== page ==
# Finding the best-fitting parametric distribution for empirical data

I have an empirical dataset of samples that I'm trying to fit a (continuous) parametric distribution to from a list of possible distributions. I'm not trying to fit the parameters of a specific distribution.

Is there a "smart" (statistically speaking) method to do this? I've thought of the following:

1. For each distribution, find the best parameters using for example MSE.
2. For each distribution + best fitted parameters use Kolmogorov–Smirnov test or Pearson's chi-squared test and choose the one with the highest score.
3. For each distribution + best fitted parameters use Pearson's chi-squared test and choose the one with the highest score.

Which of the above would be the best approach? In 1, why not use the MSE as a criterion? Why do we need these tests?

Thanks.

• You should check the Wikipedia entry on overfitting to understand why a direct comparison of MSE's is not a good idea... Dec 26 '14 at 20:31
• On statisticshowto.com/kolmogorov-smirnov-test, the limitations of the KS-test are: "In order for the test to work, you must specify the location, scale, and shape parameters. If these parameters are estimated from the data, it invalidates the test. If you don’t know these parameters, you may want to run a less formal test (like the one outlined in the empirical distribution function article).". Also, it says: "it is commonly used as a test for normality to see if your data is normally distributed." For this reason, some might be more interested in a RMSE method based on the histogram. Nov 3 '20 at 7:25
• Other empirical distribution function (EDF) goodness-of-fit tests, that really are tests for normality, are outlines next to the KS-test here: support.sas.com/documentation/cdl/en/procstat/63104/HTML/… Nov 3 '20 at 9:06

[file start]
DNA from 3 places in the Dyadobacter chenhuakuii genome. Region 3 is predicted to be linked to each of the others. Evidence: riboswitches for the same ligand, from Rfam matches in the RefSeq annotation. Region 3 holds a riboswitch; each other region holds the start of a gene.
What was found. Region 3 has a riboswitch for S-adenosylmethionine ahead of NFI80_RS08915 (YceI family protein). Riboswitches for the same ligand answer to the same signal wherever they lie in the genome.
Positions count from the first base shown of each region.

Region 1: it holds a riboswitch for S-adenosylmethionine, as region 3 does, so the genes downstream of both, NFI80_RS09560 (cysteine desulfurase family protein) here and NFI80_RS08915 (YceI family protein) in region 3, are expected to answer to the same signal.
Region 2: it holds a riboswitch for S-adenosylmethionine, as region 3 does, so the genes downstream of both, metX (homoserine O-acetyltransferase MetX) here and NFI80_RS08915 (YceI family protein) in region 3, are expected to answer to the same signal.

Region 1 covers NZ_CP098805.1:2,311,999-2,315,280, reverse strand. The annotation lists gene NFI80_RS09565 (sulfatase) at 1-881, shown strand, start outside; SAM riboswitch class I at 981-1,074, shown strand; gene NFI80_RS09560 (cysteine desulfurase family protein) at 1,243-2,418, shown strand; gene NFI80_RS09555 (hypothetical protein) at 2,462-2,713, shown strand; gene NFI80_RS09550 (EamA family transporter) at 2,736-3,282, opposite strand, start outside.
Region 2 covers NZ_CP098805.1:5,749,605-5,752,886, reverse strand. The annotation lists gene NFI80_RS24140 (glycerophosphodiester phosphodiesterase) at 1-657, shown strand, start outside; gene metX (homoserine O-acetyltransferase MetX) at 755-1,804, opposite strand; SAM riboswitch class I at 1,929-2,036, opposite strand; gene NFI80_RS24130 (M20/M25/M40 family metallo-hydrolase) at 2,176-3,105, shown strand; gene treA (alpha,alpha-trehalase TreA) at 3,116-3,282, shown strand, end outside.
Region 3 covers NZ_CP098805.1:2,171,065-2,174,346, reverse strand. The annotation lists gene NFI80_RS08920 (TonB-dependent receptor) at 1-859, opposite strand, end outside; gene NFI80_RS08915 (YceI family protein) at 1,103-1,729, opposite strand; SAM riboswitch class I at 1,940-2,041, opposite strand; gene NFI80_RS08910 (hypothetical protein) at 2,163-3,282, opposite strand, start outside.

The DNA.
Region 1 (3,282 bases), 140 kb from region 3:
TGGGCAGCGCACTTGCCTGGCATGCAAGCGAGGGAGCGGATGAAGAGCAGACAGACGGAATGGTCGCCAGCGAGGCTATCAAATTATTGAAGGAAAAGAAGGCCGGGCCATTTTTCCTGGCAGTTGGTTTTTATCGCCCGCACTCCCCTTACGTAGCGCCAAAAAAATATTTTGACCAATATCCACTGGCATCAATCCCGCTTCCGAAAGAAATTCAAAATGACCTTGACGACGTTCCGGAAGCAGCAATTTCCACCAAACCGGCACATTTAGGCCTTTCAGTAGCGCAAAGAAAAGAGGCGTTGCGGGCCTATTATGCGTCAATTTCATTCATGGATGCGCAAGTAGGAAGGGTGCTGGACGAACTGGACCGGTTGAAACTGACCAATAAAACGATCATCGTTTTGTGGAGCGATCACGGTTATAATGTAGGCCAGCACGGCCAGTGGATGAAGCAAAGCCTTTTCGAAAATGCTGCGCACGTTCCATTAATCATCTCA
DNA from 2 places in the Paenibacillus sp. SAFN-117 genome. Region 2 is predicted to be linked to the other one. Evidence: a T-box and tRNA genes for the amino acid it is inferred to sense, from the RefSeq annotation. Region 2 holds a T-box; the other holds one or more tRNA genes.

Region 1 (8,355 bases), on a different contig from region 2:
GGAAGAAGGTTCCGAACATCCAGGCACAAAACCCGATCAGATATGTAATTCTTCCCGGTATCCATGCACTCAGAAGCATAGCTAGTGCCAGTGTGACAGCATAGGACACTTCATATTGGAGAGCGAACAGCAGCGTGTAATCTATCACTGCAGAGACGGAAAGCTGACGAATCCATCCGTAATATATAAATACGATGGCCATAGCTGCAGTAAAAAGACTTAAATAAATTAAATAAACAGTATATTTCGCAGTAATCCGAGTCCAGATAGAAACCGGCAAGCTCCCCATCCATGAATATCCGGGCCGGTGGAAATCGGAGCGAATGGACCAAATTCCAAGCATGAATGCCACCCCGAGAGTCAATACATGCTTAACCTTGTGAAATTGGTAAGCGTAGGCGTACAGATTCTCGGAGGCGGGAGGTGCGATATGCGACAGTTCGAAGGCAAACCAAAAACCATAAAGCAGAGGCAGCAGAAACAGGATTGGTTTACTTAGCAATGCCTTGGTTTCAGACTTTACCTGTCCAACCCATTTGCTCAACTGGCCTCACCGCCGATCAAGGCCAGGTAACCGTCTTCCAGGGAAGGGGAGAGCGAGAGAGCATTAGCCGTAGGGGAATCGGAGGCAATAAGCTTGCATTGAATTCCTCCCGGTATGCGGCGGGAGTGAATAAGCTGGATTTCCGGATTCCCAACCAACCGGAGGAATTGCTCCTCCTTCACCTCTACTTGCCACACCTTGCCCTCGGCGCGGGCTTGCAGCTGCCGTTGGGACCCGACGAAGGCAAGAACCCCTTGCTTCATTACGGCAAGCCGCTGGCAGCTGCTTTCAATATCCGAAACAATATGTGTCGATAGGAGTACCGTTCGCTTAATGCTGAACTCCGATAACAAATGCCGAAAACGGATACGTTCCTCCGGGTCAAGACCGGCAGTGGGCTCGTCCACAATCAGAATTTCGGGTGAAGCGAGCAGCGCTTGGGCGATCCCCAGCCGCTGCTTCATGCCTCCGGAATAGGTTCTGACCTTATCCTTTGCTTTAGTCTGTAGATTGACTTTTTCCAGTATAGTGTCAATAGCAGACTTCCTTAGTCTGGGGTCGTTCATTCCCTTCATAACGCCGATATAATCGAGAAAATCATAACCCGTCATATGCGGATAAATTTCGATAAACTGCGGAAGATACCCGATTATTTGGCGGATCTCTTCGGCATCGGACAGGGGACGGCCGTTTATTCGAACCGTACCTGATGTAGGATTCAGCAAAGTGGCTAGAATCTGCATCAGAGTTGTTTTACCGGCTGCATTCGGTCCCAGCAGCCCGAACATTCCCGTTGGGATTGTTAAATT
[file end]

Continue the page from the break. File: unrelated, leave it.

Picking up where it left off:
I have a set of samples that I'm trying to fit a (continuous) distribution to from a list of possible distributions.

The main question you need to deal with is why do that?

What are you ultimately trying to achieve? What does this do for you that you can't get some other way? Why would your data come from some such list?

Is there a "smart" (statistically speaking) method to do this?

Yes: In general, don't. It's going to result in overfitting.

However, if you must do this, you should go to some length to avoid assessing the suitability of the distributional model on the same set (or subset) of data you use to select between the models. (It's also very important you not use that same data for inference involving parameters.)

Sample splitting/cross validation will get you a long way.

For each distribution, find the best parameters using for example MSE.

Why would MSE be a good choice?

For each distribution + best fitted parameters use Kolmogorov–Smirnov test

1) K-S assumes a specified, not fitted distribution.

2) you're presumably comparing distributions with different numbers of parameters; why should they be comparable (models with more parameters should give a better fit -- if this is your criterion you'll simply choose a model with lots of parameters)

3) a test answers the wrong question (the question is whether the model is reasonable for some as-yet-unstated purpose, not whether some hypothesis test rejects or fails to reject)

Does that make any sense?

I think it's ill-advised, but there's not presently enough information to provide a lot of guidance toward something better.

In 2, why not use the MSE as criterion?

First, what are you calculating MSE of? Why is the MSE a good measure of your loss-function?

Why do we need these tests for?

It's not clear what you're asking here. I don't think they serve any useful purpose for your kind of problem. Why would you use them for this?

The problem with K-S test is that it won't work out of the box in cases where you are estimating the theoretical distribution parameters from the sample, see item #3 here. There is a way to overcome this issue through Monte Carlo simulations, see here how to do it.

You can use $\chi^2$ goodness-of-fit test. It has its own issues, such as dependence on bins.

I don't think any of these tests would be good to automatically select the best fit. I would rather run the tests to reject the distributions that don't fit well, then deal with those which are left to pick one of them manually based on the knowledge of the underlying phenomenon.

• The comparison of models by likelihood ratio tests is a well-established and well-documented approach. Dec 26 '14 at 20:33
• @Xi'an, are you going to apply LR test to pick between different distributions? It's designed to test nested models. Dec 26 '14 at 20:36
• by defining an encompassing model, it allows to consider both models as submodels of the encompassing model. Dec 26 '14 at 21:02
• @Xi'an, let's say he wants to test 30 different distributions, how would you do it with encompassing? Dec 26 '14 at 21:07